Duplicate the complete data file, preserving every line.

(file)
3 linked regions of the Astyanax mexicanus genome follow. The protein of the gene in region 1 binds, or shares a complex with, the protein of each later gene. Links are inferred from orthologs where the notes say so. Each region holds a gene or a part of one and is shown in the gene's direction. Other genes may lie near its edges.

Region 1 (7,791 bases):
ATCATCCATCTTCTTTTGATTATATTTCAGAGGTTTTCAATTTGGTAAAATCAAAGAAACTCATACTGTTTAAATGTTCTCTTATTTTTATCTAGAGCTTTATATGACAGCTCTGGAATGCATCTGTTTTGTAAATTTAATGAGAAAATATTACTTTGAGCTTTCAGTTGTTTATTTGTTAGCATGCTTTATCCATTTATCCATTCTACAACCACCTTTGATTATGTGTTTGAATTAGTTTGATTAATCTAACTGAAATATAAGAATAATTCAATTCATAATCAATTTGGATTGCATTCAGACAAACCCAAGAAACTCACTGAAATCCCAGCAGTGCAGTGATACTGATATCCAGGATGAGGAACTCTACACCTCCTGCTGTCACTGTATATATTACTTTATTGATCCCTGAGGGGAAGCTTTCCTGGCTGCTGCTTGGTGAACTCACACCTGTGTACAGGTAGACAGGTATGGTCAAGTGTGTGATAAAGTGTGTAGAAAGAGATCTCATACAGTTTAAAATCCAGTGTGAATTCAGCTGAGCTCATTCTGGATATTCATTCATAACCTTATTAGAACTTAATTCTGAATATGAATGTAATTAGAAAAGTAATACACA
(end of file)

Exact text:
3 linked regions of the Astyanax mexicanus genome follow. The protein of the gene in region 1 binds, or shares a complex with, the protein of each later gene. Links are inferred from orthologs where the notes say so. Each region holds a gene or a part of one and is shown in the gene's direction. Other genes may lie near its edges.

Region 1 (7,791 bases):
ATCATCCATCTTCTTTTGATTATATTTCAGAGGTTTTCAATTTGGTAAAATCAAAGAAACTCATACTGTTTAAATGTTCTCTTATTTTTATCTAGAGCTTTATATGACAGCTCTGGAATGCATCTGTTTTGTAAATTTAATGAGAAAATATTACTTTGAGCTTTCAGTTGTTTATTTGTTAGCATGCTTTATCCATTTATCCATTCTACAACCACCTTTGATTATGTGTTTGAATTAGTTTGATTAATCTAACTGAAATATAAGAATAATTCAATTCATAATCAATTTGGATTGCATTCAGACAAACCCAAGAAACTCACTGAAATCCCAGCAGTGCAGTGATACTGATATCCAGGATGAGGAACTCTACACCTCCTGCTGTCACTGTATATATTACTTTATTGATCCCTGAGGGGAAGCTTTCCTGGCTGCTGCTTGGTGAACTCACACCTGTGTACAGGTAGACAGGTATGGTCAAGTGTGTGATAAAGTGTGTAGAAAGAGATCTCATACAGTTTAAAATCCAGTGTGAATTCAGCTGAGCTCATTCTGGATATTCATTCATAACCTTATTAGAACTTAATTCTGAATATGAATGTAATTAGAAAAGTAATACACA